I know that bhakti yoga is going to continue thrive as a billion dollar industry in the US, and there’s not much turning back (until Americans find a new fad). I know that my white neighbor doing her asanas isn’t threatening my physical safety. However, I know that yoga can’t be separated from a history of colonialism, and the inability for Americans to realize that is harmful.

aspiringdoctors:

Someone figure out how to make a pizza out of this stuff so we can have it all.

(Source: symphonyofawesomeness, via fresherfinerfiercer)

thehealthycook:

1) SPEND TIME EACH WEEK LOOKING FOR RECIPES.This may feel like an indulgence, but just let yourself do it. Browse blogs and websites for recipes that look delicious. Hang out on Tasteologie. Pile up some cookbooks and reach fo the sticky notes. Get inspired!
2) CREATE A PLACE TO SAVE YOUR RECIPES, and keep it SIMPLE. Do whatever works for you. Don’t get caught up in a system, just use whatever works best and most easily. Personally, I like Pinterest because it’s easy to visually browse what I’ve saved. (Watch for another post coming soon with a rundown of our readers’ favorite places to save recipes.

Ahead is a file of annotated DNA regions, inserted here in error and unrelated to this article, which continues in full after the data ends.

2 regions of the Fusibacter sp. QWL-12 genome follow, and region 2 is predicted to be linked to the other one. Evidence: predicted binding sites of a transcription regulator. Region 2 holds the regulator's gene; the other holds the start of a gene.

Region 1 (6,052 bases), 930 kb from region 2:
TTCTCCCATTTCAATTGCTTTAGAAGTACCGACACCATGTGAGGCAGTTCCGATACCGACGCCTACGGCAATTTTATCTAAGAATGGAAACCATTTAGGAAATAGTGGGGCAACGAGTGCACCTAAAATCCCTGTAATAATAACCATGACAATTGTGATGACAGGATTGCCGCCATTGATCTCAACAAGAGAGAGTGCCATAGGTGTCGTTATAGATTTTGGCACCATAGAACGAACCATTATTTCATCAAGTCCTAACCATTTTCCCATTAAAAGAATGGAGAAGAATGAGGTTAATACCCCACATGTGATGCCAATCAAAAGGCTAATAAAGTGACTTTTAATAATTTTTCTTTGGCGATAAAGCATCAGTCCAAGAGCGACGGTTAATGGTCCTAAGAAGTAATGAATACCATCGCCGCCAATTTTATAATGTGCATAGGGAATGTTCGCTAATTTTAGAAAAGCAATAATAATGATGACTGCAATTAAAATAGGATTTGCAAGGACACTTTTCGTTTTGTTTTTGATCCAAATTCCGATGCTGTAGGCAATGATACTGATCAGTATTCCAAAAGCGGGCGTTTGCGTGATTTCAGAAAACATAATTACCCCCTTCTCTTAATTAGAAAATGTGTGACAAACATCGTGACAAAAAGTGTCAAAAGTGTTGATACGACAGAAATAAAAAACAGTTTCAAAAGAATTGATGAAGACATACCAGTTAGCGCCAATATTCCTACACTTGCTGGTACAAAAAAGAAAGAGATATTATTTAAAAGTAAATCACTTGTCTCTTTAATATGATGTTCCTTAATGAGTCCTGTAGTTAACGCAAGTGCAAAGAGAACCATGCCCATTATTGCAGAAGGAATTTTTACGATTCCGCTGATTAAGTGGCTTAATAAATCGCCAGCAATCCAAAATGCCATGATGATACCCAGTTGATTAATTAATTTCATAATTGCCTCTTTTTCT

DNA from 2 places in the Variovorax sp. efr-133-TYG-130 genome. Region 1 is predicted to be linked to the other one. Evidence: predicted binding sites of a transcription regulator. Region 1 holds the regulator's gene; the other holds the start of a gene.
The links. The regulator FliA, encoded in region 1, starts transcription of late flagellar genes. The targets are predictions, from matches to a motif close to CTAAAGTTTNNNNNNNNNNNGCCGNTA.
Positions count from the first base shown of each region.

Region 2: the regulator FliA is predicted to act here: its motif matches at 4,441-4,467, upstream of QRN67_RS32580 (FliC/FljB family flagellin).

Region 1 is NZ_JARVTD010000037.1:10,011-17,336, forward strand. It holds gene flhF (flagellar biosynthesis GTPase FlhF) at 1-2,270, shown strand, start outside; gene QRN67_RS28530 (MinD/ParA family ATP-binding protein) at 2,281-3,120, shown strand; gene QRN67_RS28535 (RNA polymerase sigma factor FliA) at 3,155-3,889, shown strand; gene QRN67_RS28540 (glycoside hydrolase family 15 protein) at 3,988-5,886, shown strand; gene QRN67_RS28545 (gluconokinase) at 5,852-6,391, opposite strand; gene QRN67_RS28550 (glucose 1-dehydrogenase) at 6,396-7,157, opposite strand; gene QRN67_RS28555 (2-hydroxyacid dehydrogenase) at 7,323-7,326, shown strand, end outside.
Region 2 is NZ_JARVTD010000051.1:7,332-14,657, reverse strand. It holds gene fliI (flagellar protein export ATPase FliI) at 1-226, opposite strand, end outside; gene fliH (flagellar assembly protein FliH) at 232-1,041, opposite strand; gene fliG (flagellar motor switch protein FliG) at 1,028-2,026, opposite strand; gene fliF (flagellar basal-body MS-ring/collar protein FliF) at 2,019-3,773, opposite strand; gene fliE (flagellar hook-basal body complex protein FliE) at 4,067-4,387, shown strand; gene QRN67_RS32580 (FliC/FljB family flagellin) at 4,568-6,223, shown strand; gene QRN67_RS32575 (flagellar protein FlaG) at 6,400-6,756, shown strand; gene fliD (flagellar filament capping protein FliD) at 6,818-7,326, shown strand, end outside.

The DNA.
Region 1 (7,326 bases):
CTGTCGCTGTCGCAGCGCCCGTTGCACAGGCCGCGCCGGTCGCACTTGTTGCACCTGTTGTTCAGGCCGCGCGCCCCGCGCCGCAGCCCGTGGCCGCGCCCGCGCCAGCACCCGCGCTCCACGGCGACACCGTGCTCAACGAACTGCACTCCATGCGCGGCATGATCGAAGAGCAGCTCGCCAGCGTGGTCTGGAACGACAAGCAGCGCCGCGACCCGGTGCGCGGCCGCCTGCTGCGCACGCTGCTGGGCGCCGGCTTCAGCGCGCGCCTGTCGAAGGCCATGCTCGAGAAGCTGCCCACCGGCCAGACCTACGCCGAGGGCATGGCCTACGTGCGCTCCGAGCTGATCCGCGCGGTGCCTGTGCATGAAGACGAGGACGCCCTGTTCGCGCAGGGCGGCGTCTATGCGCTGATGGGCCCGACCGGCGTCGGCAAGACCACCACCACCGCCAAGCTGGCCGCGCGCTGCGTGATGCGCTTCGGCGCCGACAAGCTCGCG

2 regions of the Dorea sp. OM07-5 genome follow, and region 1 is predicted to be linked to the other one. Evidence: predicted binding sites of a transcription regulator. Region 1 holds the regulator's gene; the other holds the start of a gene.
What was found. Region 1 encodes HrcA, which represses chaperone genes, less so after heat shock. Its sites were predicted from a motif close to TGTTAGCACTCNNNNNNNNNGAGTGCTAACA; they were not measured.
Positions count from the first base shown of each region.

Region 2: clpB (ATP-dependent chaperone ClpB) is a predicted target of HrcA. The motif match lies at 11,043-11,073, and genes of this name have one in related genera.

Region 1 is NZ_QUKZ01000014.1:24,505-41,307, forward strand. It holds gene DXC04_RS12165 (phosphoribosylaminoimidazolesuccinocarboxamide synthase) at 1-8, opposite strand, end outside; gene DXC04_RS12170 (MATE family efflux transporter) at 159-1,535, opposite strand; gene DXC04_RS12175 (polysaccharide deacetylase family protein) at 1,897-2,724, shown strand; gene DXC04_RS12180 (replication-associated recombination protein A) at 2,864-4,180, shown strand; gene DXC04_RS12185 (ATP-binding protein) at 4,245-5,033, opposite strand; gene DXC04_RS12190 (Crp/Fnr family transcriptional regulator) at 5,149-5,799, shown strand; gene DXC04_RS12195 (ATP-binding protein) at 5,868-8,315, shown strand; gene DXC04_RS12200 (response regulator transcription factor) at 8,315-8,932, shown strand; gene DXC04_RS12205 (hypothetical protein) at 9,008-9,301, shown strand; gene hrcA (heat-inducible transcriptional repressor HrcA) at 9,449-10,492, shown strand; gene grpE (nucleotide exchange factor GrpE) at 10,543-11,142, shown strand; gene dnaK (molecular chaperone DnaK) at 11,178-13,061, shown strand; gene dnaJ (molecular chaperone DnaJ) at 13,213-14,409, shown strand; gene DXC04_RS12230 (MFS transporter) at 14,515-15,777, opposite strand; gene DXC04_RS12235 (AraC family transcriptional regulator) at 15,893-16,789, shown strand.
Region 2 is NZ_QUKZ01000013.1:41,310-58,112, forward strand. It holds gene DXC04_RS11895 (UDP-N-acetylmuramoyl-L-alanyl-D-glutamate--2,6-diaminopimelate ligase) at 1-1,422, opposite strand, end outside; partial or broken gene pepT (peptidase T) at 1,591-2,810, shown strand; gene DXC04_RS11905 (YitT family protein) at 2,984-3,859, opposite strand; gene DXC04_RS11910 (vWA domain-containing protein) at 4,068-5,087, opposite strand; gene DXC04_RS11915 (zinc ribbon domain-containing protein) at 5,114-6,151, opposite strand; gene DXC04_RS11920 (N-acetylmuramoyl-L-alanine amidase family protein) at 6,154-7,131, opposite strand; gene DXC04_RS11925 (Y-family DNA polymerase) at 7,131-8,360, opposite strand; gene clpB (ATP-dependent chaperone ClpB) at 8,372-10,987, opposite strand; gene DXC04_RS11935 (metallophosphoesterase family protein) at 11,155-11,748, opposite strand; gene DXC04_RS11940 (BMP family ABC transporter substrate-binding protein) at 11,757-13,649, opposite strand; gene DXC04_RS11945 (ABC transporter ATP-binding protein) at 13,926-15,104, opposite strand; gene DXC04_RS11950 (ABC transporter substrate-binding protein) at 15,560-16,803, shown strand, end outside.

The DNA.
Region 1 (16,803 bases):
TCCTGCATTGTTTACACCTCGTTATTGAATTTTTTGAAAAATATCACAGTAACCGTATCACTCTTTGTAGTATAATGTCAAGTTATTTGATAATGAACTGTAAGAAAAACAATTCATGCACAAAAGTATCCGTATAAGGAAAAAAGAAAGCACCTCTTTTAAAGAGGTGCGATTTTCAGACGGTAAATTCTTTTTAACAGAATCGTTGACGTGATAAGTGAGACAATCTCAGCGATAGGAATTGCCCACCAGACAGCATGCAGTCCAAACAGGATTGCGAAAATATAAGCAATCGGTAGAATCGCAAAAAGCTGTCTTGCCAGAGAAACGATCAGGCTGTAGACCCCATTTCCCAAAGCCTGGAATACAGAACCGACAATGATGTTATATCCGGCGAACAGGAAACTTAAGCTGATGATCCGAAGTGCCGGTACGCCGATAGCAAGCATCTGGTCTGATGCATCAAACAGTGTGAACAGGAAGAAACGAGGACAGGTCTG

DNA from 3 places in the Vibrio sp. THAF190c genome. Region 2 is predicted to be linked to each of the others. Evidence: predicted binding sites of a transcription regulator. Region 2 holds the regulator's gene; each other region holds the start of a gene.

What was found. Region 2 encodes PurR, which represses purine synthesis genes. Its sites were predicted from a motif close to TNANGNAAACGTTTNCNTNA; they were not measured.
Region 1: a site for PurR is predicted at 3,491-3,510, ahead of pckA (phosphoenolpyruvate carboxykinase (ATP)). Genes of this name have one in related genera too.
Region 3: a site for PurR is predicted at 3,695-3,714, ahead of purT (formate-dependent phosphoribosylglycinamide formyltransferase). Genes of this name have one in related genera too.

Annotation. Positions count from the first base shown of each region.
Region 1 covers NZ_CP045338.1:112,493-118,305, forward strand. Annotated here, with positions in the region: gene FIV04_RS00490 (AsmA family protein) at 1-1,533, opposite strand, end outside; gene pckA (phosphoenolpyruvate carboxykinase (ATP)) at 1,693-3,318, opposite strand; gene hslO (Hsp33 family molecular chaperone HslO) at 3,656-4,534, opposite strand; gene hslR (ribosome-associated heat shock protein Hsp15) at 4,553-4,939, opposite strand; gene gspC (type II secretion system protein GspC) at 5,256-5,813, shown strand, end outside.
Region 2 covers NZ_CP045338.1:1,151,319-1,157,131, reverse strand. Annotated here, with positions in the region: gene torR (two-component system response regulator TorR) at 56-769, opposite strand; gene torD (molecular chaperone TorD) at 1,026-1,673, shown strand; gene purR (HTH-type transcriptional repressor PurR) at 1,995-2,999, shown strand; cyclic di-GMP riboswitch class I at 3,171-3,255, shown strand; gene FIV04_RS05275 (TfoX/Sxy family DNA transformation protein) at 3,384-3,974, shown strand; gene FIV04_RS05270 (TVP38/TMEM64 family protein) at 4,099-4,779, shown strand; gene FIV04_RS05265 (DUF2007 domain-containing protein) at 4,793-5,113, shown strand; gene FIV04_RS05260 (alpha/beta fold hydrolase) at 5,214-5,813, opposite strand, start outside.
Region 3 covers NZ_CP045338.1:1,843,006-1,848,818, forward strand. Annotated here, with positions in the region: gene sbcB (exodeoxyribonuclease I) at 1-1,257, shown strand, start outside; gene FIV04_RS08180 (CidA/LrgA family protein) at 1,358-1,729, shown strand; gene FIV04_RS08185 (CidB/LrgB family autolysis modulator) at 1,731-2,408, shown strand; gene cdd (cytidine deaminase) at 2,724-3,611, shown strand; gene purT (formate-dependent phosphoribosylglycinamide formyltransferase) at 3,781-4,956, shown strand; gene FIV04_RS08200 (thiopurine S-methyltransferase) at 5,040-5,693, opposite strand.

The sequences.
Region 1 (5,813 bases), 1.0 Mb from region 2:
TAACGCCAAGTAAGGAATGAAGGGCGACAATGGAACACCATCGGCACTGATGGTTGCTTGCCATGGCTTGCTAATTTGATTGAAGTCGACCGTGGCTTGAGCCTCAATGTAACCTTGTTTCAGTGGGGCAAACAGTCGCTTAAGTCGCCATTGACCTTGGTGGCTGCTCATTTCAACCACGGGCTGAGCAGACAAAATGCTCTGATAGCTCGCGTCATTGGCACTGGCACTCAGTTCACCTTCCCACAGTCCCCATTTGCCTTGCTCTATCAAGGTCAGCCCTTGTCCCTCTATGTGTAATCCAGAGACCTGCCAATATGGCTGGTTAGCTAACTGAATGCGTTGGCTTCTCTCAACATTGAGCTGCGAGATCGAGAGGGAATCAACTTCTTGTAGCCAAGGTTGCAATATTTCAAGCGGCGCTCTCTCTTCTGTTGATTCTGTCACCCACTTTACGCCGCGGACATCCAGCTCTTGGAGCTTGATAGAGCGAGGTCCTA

3) ASK OTHERS WHAT THEY WANT TO EAT. Like. your partner, family, and roommates. This might sound obvious, but it’s easy to get caught up in our weeks and forget to ask our households what they would like to eat. I get extra inspired, too, when I feel like I’m cooking a meal as a gift — trying to please and delight the palate of someone I love.
4) KEEP A MEAL JOURNAL. One of my best inspirations is my own record of things I’ve cooked in the past. Take a look at what you were cooking a year ago, two years ago. It’s a good way to remember things you used to cook, and still love.
5) START A CALENDAR. Now that you’re getting inspired in what to eat, start a calendar of what you’d like to cook over the next few days or few weeks. It can be as organized as a Google Calendar, with notes on each day for that day’s menu. Or you can just jot notes to yourself in the corner of your laptop screen. The important thing is to write it down.
6) GO WITH THEME NIGHTS. (soup night, pasta night, beans). I find find it really helpful to have a theme night each week. This doesn’t work for everyone, but it may be especially helpful for those with kids. Keeping the focus narrow will help you and your household make quick recipe decisions.